Guest opinion: It's past time for Menlo Park to go electric on blowers | July 31, 2019 | Almanac | Almanac Online |


Viewpoint - July 31, 2019

Guest opinion: It's past time for Menlo Park to go electric on blowers

by Lisa Williams and Leah Elkins

Up and down the Peninsula, towns and cities are being proactive around our climate change crisis. One of the ways this is happening is by phasing out the use of gas-powered garden tools.

Many cities have started with a particularly obnoxious offender, the gasoline leaf blower. Throughout Menlo Park, these machines spew polluting fumes and high-pitched whines as gardeners and homeowners blow leaves from one driveway to the next.

Los Altos banned gas-powered leaf blowers in 1991, Palo Alto in 2000, and Los Gatos in 2014. In January 2019, Portola Valley passed a ban with a two-year phase-in period; the Atherton City Council has already had this on its agenda twice so far this year.

We invite Menlo Park to follow suit. Phasing out gas-powered leaf blowers is an easy step to reduce our carbon emissions — and bring some quiet to our neighborhoods. Battery-powered garden tools are significantly quieter than their gas-powered equivalent — and have been improving. For information from AGZA American Green Zone Data, sourced from WHO, EPA, NIOSH, OSHA, ANSI, American Lung Association and Quiet, go to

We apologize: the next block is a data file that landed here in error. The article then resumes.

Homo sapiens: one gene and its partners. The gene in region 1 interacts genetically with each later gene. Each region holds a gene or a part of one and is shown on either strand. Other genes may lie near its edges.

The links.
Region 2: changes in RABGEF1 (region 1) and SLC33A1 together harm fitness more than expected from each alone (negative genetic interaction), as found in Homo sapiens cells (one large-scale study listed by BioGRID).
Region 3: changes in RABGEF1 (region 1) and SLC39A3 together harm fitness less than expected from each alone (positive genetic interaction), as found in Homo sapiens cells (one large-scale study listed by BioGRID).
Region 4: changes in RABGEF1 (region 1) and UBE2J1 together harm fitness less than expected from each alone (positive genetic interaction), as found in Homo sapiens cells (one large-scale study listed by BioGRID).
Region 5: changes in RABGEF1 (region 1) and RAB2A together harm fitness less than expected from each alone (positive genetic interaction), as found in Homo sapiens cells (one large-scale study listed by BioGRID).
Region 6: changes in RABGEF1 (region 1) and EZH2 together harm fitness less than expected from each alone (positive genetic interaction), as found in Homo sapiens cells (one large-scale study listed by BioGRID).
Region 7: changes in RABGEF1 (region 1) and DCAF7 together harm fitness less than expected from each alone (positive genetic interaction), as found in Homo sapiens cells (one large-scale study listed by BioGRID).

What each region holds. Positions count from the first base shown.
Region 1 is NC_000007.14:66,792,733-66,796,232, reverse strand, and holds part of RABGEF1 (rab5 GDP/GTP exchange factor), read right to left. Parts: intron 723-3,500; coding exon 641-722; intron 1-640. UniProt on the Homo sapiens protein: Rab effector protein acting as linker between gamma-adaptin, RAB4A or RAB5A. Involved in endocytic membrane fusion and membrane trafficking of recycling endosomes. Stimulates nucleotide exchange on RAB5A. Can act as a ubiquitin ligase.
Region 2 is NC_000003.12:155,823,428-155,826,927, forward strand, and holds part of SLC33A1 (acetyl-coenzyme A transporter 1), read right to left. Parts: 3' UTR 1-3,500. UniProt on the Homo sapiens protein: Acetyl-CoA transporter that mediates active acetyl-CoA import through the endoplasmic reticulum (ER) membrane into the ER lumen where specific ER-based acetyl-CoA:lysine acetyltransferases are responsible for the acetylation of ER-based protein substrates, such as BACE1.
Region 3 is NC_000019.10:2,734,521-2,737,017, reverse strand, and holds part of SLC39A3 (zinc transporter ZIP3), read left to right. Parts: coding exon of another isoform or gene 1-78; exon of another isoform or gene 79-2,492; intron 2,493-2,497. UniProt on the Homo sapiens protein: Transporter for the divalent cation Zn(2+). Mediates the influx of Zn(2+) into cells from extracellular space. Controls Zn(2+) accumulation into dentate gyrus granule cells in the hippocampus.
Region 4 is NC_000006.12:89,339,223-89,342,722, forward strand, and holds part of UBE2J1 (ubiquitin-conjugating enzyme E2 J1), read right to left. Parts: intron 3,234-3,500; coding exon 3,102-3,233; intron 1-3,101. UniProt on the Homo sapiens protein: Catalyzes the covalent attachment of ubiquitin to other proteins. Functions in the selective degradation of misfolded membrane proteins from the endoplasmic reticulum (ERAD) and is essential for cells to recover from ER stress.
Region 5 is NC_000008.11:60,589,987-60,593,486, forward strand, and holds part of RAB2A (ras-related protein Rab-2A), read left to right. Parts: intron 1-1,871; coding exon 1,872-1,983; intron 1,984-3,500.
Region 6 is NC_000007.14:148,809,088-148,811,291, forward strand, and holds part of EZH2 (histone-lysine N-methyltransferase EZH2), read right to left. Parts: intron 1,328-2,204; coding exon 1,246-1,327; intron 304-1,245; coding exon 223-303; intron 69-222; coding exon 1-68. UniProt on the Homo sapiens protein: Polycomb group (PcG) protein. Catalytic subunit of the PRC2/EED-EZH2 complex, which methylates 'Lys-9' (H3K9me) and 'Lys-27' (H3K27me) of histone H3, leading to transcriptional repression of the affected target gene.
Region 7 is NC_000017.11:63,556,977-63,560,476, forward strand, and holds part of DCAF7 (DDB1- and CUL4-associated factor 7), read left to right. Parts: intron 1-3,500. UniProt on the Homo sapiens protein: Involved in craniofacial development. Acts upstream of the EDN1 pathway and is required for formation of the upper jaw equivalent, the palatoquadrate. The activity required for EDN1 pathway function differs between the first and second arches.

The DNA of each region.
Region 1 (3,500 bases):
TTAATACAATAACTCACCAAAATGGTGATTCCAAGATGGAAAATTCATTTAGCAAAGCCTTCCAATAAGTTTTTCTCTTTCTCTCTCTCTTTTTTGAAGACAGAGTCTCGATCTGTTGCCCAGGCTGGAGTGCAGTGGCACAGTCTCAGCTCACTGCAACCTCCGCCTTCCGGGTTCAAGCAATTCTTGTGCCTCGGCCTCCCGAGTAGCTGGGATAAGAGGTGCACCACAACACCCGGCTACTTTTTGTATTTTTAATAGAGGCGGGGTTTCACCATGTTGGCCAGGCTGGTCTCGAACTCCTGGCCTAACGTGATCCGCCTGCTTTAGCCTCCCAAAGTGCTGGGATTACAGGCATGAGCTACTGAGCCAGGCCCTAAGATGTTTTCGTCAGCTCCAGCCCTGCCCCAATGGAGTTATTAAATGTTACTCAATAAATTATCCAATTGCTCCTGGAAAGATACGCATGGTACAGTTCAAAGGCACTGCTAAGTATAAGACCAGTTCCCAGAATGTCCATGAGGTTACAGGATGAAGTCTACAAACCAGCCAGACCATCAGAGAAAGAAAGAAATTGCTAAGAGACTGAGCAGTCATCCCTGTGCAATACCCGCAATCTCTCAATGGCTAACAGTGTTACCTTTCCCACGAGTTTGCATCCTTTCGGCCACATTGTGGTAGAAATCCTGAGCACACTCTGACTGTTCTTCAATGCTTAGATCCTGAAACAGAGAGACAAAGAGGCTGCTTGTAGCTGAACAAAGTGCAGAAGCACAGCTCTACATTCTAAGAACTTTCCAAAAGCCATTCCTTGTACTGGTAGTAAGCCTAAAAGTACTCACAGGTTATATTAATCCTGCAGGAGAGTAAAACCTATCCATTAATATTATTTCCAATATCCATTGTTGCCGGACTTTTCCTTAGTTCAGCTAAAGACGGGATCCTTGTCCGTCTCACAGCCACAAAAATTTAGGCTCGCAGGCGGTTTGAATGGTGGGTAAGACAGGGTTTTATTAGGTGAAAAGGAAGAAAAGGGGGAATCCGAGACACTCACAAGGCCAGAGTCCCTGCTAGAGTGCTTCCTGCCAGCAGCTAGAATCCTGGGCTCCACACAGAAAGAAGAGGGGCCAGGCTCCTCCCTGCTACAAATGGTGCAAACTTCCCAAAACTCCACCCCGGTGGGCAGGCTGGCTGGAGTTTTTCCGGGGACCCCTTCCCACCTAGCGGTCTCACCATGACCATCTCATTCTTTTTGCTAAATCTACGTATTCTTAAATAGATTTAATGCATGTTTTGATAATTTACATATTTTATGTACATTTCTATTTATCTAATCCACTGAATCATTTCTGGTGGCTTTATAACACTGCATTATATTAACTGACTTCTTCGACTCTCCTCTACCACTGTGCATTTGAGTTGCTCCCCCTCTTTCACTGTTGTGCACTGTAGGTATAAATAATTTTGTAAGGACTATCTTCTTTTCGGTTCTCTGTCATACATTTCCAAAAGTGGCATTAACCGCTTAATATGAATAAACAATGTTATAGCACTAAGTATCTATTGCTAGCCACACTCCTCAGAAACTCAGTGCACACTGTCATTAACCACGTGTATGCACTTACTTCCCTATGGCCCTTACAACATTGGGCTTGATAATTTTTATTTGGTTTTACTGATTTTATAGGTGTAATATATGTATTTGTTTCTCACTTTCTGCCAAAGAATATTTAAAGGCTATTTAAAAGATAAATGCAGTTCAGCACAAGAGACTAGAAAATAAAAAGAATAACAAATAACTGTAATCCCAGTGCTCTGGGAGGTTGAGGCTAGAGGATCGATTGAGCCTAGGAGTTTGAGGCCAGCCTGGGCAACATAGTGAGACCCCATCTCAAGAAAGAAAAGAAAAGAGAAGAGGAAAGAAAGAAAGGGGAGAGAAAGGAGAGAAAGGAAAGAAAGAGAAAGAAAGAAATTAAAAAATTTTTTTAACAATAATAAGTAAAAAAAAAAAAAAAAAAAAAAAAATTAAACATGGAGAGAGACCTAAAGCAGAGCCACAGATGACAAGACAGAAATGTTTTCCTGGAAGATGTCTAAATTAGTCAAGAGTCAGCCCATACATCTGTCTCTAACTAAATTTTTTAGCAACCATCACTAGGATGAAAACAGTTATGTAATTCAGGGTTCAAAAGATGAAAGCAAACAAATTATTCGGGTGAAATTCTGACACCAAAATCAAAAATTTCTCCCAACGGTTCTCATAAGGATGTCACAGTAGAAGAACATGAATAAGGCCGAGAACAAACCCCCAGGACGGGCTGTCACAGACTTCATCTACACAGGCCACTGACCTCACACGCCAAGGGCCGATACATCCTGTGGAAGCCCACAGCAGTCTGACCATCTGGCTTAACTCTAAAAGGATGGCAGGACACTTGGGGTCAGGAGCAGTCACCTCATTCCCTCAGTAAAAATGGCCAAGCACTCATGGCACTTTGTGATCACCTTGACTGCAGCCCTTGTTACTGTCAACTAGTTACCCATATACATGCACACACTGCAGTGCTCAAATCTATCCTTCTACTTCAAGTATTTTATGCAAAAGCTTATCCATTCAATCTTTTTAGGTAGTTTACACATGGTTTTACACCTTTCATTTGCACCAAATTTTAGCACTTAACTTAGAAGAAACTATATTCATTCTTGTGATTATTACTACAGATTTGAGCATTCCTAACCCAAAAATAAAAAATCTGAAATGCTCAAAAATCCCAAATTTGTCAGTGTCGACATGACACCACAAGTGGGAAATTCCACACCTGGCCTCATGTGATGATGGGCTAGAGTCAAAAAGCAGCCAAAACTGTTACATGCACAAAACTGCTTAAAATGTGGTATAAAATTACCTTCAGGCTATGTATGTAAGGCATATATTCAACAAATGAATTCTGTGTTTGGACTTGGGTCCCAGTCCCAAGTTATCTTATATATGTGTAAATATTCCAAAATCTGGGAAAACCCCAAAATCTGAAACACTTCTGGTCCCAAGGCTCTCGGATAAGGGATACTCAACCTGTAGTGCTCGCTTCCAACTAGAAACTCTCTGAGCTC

Gas-powered leaf blowers use an inefficient polluting two-stroke engine that lacks a separate lubrication system. The oil is mixed in with the gasoline it uses for fuel. They are designed to be air-cooled, causing the engine to spew one-third of its fuel as an unburned aerosol directly into the environment.

Not only do gas blowers' greenhouse gas (CO2) emissions contribute to our climate crisis, but the resulting carbon monoxide compromises our brains, particulate matter harms our lungs and hearts, nitrous oxide hurt our throats, and hydrocarbons irritate our throats, noses and eyes.

Not only are gasoline blowers far greater ozone and particulate polluters than the four-stroke engines in gas-powered automobiles, their VOCs (hydrocarbons) emissions are carcinogenic.

Last but not least, their noise pollution damages our nervous system and hearing.

According to the California Air Resource Board, operating the best-selling commercial gas leaf blower for just one hour emits smog-forming pollution comparable to driving a 2017 Toyota Camry about 1,100 miles, or approximately the distance from Los Angeles to Denver.

Also of concern is that gardeners are directly exposing themselves to multiple toxins and continuous loud decibel levels, often not wearing protective gear such as dust face masks and or noise reduction safety earmuffs or earplugs.

By phasing out gas-powered leaf blowers, the Menlo Park City Council would be tangibly demonstrating our city's commitment to our Climate and Sustainability Resolution, which Mayor Ray Mueller signed on Earth Day last April.